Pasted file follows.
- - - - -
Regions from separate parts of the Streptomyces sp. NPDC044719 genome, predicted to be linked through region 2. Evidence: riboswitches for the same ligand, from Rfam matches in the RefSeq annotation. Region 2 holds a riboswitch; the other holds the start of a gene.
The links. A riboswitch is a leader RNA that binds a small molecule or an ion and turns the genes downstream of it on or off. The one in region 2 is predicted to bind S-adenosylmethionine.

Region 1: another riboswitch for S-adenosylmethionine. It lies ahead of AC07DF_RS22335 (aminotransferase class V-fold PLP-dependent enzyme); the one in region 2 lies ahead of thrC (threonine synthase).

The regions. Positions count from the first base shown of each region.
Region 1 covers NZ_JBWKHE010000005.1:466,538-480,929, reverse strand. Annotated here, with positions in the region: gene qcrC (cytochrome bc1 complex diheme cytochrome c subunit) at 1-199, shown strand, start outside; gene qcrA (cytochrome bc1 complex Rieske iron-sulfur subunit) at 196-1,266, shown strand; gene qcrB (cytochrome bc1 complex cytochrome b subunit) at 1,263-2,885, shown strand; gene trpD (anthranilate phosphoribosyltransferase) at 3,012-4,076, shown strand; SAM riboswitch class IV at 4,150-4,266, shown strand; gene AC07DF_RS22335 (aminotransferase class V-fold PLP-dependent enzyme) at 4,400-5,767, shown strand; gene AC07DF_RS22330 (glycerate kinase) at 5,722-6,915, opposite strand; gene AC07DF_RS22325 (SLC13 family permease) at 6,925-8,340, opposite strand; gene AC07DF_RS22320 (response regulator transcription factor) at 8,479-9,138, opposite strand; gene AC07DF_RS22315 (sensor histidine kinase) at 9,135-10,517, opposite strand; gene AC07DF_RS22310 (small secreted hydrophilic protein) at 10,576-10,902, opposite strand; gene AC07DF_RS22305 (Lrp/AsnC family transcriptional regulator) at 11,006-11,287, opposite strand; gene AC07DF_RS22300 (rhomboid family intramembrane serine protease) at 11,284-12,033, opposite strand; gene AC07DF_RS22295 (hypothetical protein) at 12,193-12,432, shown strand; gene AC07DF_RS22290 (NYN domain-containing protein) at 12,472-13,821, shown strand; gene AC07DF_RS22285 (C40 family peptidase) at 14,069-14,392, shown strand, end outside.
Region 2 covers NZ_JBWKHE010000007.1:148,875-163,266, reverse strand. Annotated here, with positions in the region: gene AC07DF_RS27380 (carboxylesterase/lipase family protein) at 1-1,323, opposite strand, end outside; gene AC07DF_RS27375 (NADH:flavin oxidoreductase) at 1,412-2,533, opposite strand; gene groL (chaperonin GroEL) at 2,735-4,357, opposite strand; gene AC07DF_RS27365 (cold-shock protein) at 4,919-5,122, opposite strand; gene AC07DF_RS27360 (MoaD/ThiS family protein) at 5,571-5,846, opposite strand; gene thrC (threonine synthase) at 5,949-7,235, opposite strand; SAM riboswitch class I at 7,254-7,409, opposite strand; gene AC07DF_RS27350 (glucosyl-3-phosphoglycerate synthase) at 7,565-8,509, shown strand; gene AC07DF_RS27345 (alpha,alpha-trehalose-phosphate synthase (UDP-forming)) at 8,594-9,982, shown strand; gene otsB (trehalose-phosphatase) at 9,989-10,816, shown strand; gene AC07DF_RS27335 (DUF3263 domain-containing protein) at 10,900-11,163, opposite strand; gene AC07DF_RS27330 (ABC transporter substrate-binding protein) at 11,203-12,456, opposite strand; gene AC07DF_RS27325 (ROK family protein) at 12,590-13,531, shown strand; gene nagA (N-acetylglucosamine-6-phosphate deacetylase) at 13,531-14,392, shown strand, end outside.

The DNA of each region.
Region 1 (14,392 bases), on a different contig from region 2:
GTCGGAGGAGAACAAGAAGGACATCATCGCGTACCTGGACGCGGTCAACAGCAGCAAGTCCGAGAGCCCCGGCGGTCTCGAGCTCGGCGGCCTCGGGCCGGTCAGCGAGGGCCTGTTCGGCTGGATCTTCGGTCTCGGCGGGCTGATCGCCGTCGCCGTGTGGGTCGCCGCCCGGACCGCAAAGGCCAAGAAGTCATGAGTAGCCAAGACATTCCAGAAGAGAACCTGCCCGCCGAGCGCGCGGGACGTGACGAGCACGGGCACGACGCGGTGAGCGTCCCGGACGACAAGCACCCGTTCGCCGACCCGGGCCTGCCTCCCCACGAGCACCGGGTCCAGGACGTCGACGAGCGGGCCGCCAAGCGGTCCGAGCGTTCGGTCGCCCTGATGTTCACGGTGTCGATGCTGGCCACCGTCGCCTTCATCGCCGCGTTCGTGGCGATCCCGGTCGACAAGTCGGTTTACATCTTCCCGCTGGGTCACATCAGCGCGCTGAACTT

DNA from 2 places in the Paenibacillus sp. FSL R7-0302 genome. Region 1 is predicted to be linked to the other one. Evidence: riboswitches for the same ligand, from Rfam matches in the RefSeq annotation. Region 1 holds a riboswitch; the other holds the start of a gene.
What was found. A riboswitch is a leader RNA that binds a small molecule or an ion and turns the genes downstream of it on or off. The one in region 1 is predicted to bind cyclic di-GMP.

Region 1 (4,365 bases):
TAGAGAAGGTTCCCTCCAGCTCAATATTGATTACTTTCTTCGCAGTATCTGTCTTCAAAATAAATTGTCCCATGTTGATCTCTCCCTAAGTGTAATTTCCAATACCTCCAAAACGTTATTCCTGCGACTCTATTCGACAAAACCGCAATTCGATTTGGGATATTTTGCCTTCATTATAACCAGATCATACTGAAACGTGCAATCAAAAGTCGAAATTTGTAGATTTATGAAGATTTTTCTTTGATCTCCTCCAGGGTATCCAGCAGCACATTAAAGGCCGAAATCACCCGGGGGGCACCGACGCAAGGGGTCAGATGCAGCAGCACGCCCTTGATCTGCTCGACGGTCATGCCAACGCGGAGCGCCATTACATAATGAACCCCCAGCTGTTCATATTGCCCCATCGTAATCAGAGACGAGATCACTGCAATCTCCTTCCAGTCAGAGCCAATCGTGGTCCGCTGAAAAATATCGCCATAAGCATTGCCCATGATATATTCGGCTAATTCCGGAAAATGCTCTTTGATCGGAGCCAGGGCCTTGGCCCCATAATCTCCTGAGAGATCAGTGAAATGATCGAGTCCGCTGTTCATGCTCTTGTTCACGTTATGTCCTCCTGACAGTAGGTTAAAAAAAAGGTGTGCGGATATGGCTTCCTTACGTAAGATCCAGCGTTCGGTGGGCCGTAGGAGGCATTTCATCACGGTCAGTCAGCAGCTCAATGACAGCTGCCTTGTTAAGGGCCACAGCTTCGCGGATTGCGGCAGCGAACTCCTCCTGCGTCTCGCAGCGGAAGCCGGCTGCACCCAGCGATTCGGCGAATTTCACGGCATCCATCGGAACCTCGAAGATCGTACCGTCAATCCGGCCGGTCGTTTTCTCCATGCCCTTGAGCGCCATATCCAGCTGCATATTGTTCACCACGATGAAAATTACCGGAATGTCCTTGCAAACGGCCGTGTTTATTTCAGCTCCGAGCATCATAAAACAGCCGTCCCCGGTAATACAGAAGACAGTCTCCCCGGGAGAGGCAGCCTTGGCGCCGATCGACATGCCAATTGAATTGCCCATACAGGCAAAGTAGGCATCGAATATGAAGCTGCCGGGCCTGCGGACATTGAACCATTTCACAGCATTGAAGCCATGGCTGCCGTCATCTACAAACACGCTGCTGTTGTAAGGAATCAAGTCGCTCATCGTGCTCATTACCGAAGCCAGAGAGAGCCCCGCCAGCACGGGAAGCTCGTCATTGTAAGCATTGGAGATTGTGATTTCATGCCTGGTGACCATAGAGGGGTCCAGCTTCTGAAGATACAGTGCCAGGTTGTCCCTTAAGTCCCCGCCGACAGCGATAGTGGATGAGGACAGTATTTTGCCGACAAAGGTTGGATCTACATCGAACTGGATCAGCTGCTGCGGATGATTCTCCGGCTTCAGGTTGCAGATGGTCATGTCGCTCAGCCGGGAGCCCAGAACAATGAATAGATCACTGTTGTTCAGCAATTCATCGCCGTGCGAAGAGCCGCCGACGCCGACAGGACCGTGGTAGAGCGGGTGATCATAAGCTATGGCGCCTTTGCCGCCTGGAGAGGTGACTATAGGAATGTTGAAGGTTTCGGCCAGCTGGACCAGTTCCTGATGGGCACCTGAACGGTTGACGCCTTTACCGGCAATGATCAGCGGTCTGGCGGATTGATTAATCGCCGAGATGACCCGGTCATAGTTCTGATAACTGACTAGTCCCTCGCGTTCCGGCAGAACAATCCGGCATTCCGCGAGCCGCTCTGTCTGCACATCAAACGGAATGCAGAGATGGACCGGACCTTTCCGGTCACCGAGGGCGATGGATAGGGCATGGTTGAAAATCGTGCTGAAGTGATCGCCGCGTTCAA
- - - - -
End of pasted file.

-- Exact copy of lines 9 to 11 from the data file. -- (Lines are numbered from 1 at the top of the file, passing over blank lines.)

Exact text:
GTCGGAGGAGAACAAGAAGGACATCATCGCGTACCTGGACGCGGTCAACAGCAGCAAGTCCGAGAGCCCCGGCGGTCTCGAGCTCGGCGGCCTCGGGCCGGTCAGCGAGGGCCTGTTCGGCTGGATCTTCGGTCTCGGCGGGCTGATCGCCGTCGCCGTGTGGGTCGCCGCCCGGACCGCAAAGGCCAAGAAGTCATGAGTAGCCAAGACATTCCAGAAGAGAACCTGCCCGCCGAGCGCGCGGGACGTGACGAGCACGGGCACGACGCGGTGAGCGTCCCGGACGACAAGCACCCGTTCGCCGACCCGGGCCTGCCTCCCCACGAGCACCGGGTCCAGGACGTCGACGAGCGGGCCGCCAAGCGGTCCGAGCGTTCGGTCGCCCTGATGTTCACGGTGTCGATGCTGGCCACCGTCGCCTTCATCGCCGCGTTCGTGGCGATCCCGGTCGACAAGTCGGTTTACATCTTCCCGCTGGGTCACATCAGCGCGCTGAACTT

DNA from 2 places in the Paenibacillus sp. FSL R7-0302 genome. Region 1 is predicted to be linked to the other one. Evidence: riboswitches for the same ligand, from Rfam matches in the RefSeq annotation. Region 1 holds a riboswitch; the other holds the start of a gene.
What was found. A riboswitch is a leader RNA that binds a small molecule or an ion and turns the genes downstream of it on or off. The one in region 1 is predicted to bind cyclic di-GMP.